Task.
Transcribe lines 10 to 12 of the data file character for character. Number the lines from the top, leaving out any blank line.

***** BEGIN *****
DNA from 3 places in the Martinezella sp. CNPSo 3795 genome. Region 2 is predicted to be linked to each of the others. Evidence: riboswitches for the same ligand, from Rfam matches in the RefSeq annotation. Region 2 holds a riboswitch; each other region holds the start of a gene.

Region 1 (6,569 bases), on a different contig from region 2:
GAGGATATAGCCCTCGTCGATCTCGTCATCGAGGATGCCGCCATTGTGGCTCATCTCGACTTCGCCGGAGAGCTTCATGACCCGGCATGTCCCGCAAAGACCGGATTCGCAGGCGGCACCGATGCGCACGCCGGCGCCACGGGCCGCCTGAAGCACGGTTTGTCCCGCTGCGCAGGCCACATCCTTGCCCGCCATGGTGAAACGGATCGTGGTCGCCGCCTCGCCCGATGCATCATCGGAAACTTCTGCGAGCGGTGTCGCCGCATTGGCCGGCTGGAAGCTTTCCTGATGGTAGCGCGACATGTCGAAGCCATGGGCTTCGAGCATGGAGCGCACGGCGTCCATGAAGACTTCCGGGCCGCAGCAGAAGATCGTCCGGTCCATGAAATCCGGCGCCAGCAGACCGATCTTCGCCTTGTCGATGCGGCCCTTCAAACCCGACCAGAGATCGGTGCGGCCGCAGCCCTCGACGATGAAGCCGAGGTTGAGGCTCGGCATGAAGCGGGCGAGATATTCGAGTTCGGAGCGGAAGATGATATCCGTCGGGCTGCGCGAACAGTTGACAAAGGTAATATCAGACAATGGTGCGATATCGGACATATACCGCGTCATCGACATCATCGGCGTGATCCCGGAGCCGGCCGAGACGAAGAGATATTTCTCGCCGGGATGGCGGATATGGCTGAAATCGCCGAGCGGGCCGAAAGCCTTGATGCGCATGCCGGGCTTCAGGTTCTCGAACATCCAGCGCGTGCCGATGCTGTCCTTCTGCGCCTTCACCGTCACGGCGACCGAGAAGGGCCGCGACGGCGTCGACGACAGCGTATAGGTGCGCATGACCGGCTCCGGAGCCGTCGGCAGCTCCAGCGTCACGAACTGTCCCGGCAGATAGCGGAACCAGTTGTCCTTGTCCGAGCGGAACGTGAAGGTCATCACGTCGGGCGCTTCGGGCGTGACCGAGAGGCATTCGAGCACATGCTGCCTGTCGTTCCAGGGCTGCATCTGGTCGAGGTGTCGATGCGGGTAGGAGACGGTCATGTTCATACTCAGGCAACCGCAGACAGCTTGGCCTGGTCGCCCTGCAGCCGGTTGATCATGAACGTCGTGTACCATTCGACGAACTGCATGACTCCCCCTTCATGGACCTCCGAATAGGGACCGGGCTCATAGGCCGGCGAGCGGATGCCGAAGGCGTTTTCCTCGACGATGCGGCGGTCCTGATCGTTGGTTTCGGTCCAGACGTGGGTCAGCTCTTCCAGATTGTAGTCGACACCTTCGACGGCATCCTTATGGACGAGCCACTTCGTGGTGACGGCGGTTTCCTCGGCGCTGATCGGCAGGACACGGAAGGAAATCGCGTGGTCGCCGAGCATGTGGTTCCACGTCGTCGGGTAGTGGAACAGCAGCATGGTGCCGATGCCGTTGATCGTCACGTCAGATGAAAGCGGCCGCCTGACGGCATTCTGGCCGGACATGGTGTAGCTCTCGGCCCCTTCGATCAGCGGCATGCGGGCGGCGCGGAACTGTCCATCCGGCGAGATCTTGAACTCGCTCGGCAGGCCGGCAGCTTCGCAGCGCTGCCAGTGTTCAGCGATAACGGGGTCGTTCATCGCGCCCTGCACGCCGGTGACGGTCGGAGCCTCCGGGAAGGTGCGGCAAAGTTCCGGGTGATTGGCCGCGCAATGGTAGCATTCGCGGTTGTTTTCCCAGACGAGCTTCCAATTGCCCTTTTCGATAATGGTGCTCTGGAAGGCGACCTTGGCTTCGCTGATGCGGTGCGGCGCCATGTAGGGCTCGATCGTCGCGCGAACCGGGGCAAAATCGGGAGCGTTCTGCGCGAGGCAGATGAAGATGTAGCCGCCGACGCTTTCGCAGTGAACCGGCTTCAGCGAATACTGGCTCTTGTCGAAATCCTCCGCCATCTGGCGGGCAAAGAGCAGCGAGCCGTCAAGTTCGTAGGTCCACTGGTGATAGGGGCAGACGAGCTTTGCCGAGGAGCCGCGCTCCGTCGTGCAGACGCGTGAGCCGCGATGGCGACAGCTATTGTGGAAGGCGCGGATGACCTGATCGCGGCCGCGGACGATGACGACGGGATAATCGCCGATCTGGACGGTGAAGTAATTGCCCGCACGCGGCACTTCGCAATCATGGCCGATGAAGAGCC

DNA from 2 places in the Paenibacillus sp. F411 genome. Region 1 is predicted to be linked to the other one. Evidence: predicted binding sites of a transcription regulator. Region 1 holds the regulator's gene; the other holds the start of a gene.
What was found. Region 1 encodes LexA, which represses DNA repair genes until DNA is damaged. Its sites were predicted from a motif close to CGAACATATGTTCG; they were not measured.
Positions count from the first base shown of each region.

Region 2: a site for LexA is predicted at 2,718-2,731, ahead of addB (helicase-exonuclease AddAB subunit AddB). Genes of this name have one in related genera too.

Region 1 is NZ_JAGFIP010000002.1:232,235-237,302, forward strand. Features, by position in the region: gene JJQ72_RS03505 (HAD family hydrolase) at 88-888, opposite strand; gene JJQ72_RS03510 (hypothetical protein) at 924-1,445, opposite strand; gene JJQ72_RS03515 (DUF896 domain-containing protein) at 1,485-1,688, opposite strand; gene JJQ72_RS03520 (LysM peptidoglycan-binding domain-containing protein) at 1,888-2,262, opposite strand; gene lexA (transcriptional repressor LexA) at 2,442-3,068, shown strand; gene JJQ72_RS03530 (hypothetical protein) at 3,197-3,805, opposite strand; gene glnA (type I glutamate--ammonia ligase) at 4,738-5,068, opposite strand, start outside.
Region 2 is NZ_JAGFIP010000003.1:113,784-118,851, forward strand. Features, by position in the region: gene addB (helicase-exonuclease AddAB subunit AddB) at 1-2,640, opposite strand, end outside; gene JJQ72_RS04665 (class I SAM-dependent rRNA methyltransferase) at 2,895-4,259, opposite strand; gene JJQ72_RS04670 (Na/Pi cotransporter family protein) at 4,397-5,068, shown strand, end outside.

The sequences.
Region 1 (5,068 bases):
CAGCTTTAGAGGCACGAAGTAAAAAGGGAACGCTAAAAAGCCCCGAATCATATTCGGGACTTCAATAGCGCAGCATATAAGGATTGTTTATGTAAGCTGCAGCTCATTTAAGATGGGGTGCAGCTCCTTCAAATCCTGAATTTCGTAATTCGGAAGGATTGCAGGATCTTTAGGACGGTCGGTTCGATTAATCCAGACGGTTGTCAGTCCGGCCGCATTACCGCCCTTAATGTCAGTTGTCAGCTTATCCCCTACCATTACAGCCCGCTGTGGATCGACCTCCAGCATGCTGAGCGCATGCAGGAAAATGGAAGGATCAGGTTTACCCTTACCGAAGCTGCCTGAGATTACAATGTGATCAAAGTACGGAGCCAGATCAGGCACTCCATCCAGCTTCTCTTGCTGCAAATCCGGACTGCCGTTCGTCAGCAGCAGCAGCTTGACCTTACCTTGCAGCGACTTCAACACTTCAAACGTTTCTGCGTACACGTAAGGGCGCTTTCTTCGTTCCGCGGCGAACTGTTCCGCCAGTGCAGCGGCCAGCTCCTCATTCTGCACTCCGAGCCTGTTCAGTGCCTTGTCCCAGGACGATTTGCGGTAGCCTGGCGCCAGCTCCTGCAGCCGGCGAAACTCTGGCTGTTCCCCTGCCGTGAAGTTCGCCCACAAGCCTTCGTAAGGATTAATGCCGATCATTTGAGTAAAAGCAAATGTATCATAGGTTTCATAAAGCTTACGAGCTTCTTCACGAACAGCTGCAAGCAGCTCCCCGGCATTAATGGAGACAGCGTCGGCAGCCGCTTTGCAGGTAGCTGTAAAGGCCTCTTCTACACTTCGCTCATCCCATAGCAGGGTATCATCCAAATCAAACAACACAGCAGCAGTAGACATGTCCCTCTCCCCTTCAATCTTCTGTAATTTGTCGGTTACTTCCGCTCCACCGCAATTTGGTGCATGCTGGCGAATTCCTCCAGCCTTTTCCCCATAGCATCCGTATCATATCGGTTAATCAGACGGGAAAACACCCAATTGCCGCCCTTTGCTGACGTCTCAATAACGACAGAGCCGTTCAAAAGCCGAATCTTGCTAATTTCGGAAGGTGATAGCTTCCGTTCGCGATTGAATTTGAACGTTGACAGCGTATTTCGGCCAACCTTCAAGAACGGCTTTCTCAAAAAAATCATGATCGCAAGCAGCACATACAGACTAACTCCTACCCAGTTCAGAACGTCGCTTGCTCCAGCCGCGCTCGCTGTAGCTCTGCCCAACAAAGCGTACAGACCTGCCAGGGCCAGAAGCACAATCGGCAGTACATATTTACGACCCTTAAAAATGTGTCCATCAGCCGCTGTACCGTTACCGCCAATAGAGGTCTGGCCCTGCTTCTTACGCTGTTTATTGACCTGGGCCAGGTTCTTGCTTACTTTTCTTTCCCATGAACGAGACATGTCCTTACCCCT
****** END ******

The sequences.
Region 1 (5,068 bases):
CAGCTTTAGAGGCACGAAGTAAAAAGGGAACGCTAAAAAGCCCCGAATCATATTCGGGACTTCAATAGCGCAGCATATAAGGATTGTTTATGTAAGCTGCAGCTCATTTAAGATGGGGTGCAGCTCCTTCAAATCCTGAATTTCGTAATTCGGAAGGATTGCAGGATCTTTAGGACGGTCGGTTCGATTAATCCAGACGGTTGTCAGTCCGGCCGCATTACCGCCCTTAATGTCAGTTGTCAGCTTATCCCCTACCATTACAGCCCGCTGTGGATCGACCTCCAGCATGCTGAGCGCATGCAGGAAAATGGAAGGATCAGGTTTACCCTTACCGAAGCTGCCTGAGATTACAATGTGATCAAAGTACGGAGCCAGATCAGGCACTCCATCCAGCTTCTCTTGCTGCAAATCCGGACTGCCGTTCGTCAGCAGCAGCAGCTTGACCTTACCTTGCAGCGACTTCAACACTTCAAACGTTTCTGCGTACACGTAAGGGCGCTTTCTTCGTTCCGCGGCGAACTGTTCCGCCAGTGCAGCGGCCAGCTCCTCATTCTGCACTCCGAGCCTGTTCAGTGCCTTGTCCCAGGACGATTTGCGGTAGCCTGGCGCCAGCTCCTGCAGCCGGCGAAACTCTGGCTGTTCCCCTGCCGTGAAGTTCGCCCACAAGCCTTCGTAAGGATTAATGCCGATCATTTGAGTAAAAGCAAATGTATCATAGGTTTCATAAAGCTTACGAGCTTCTTCACGAACAGCTGCAAGCAGCTCCCCGGCATTAATGGAGACAGCGTCGGCAGCCGCTTTGCAGGTAGCTGTAAAGGCCTCTTCTACACTTCGCTCATCCCATAGCAGGGTATCATCCAAATCAAACAACACAGCAGCAGTAGACATGTCCCTCTCCCCTTCAATCTTCTGTAATTTGTCGGTTACTTCCGCTCCACCGCAATTTGGTGCATGCTGGCGAATTCCTCCAGCCTTTTCCCCATAGCATCCGTATCATATCGGTTAATCAGACGGGAAAACACCCAATTGCCGCCCTTTGCTGACGTCTCAATAACGACAGAGCCGTTCAAAAGCCGAATCTTGCTAATTTCGGAAGGTGATAGCTTCCGTTCGCGATTGAATTTGAACGTTGACAGCGTATTTCGGCCAACCTTCAAGAACGGCTTTCTCAAAAAAATCATGATCGCAAGCAGCACATACAGACTAACTCCTACCCAGTTCAGAACGTCGCTTGCTCCAGCCGCGCTCGCTGTAGCTCTGCCCAACAAAGCGTACAGACCTGCCAGGGCCAGAAGCACAATCGGCAGTACATATTTACGACCCTTAAAAATGTGTCCATCAGCCGCTGTACCGTTACCGCCAATAGAGGTCTGGCCCTGCTTCTTACGCTGTTTATTGACCTGGGCCAGGTTCTTGCTTACTTTTCTTTCCCATGAACGAGACATGTCCTTACCCCT